It Was Life


It didn’t entirely make sense, of course. Then again, when did these kinds of things ever make sense? She stood, staring at the tree, cocking her head this way and that, as if the angle from which she looked at it would make any kind of difference.

The tree was somewhat naked; it’s branches shuddering against the wind. She understood. After all, it was only a few hours ago that she’d been in a similar, compromising position.

He’d struggled to fasten the buttons of his coat as she stood, bare and freezing, in front of the apartment windows. The curtains had been thrown back to let in the light, but it was too early and too cold for anyone to be out on the streets, so she didn’t reach for a sheet to cover herself. Instead she stood, knees knobbed together, arms tight across her breasts, her teeth chattering, as she watched him prepare to leave one last time.

“It’s just not right,” he’d said as he positioned his bright red stocking cap. She’d purchased it for him. It went against the rules, but she hadn’t really cared. And he’d worn it, clearly not caring much about the rules himself. “What we’re doing,” he added quietly as he strode slowly toward the door. His hand on the knob, he turned to look at her one last time, his eyes lingering on her soft stomach, as if that was the part of her he’d miss most. “It’s just not right.”

She’d known it wasn’t right. Affairs never were right, though, were they? Someone always knew. Someone found out or someone got hurt. She’d been there first, of course. That was how she justified it. She’d had him first. But she’d been young and immature and stupid and they’d broken. She’d never forgotten nor forgiven herself the mistakes that drove him away.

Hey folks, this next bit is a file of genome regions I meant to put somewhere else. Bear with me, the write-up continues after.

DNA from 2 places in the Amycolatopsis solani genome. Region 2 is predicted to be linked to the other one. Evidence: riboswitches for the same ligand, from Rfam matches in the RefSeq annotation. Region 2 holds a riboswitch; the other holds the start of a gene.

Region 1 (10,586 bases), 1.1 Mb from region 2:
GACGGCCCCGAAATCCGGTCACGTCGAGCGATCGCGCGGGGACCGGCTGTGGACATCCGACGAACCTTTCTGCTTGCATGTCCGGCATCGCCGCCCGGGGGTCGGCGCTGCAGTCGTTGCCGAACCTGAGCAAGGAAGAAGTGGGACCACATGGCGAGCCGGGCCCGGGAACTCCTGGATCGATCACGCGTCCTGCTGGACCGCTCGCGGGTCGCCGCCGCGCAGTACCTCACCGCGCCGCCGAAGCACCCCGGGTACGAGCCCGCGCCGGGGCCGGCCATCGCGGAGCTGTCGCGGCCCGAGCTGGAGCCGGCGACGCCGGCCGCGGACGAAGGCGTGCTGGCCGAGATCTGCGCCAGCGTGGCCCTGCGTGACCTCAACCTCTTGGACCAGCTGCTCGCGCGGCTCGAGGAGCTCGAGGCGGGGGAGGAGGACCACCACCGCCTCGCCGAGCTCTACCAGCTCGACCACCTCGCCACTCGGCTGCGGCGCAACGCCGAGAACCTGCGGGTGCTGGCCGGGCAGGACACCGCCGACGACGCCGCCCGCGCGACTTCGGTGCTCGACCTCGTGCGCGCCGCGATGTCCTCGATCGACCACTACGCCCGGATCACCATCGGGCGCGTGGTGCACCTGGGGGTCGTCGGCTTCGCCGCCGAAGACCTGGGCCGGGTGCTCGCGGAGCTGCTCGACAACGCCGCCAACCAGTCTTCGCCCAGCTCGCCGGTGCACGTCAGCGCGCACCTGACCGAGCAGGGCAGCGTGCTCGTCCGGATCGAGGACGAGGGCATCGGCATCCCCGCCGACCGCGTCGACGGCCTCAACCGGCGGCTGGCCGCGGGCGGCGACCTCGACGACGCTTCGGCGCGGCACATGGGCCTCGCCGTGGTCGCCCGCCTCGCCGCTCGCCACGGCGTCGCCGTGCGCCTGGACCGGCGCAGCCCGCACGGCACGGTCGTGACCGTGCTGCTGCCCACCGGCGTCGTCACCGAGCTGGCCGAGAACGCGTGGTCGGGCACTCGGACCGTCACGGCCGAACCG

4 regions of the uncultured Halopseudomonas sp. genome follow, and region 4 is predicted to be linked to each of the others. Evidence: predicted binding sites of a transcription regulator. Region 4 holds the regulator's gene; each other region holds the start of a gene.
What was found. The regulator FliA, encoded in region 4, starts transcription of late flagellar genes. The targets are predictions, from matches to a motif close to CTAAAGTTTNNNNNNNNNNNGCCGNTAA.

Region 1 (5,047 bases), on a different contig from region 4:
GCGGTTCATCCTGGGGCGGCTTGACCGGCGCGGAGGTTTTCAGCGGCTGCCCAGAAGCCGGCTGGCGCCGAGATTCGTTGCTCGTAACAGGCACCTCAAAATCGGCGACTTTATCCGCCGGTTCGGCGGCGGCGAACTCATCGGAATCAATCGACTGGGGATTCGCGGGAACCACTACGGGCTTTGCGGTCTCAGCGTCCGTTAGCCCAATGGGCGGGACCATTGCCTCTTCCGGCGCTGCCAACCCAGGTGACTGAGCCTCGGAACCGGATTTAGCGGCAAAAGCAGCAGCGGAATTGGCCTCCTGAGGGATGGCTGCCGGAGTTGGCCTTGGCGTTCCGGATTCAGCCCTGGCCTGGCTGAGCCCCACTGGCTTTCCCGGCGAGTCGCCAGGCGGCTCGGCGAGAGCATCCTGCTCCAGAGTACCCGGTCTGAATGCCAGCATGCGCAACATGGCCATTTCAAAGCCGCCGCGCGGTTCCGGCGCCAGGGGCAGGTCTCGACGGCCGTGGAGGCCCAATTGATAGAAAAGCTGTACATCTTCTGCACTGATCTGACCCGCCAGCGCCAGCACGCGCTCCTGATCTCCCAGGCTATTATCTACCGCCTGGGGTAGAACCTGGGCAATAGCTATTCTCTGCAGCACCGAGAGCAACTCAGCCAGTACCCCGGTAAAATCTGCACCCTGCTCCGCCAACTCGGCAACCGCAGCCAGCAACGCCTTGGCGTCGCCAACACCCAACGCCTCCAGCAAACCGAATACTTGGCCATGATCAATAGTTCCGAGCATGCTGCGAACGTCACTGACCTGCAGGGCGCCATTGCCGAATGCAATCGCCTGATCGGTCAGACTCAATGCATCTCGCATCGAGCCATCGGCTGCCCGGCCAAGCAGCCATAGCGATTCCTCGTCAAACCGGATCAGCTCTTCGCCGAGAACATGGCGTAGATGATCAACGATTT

Then one day, as if fate were dealing her a hand, there he was in the coffee shop she’d frequented hundreds of times. She’d dealt with her demons by then. The ring had been in plain view. He didn’t make a show of trying to hide it nor did she made a show of pretending that it didn’t exist. A whisper. An exchange. Second chances always bring with them unparalleled bliss.

But then he was walking out of her life again. She’d let him go once. The second time felt harder, somehow. Before he could open the door she’d thrown her body into his, wrapping her arms tightly around his neck. A kiss. A cry. His? Hers? An exit. It wasn’t dramatic. It was just life.

So she understood this tree, shuddering and naked, but still standing as strong as it was able. What choice did it have?




She ran, her breath hot and thick in the cool afternoon air. The clock tower struck three with strong, rippling gongs. She’d been at it for nearly an hour, now. Her lungs felt cold, but not tired. In fact, it was her legs that were worn out after eight miles, not her respiratory system. It had been a long time coming. Autumn training had gotten off to a rough start when she’d realized she could barely run a mile any more. Then again, that’s what two months in a hospital bed and four months of physical therapy would do to an accident victim. The universe is unforgiving toward the weak.

And so, she’d flown in the face of the universe. Threw up her middle finger at every doctor who told her she’d never run again. Her spine couldn’t take it, they’d said. It would be her undoing. They didn’t know her.

Here she was, four months later, and in the best shape of her life since just before the accident. Her breath became more rapid as she picked up her pace, running straight for the row of ducks quacking loudly at the water’s edge. One of them looked up, hearing her approach. He voiced a warning. They flew.

Something gave out.

She fell.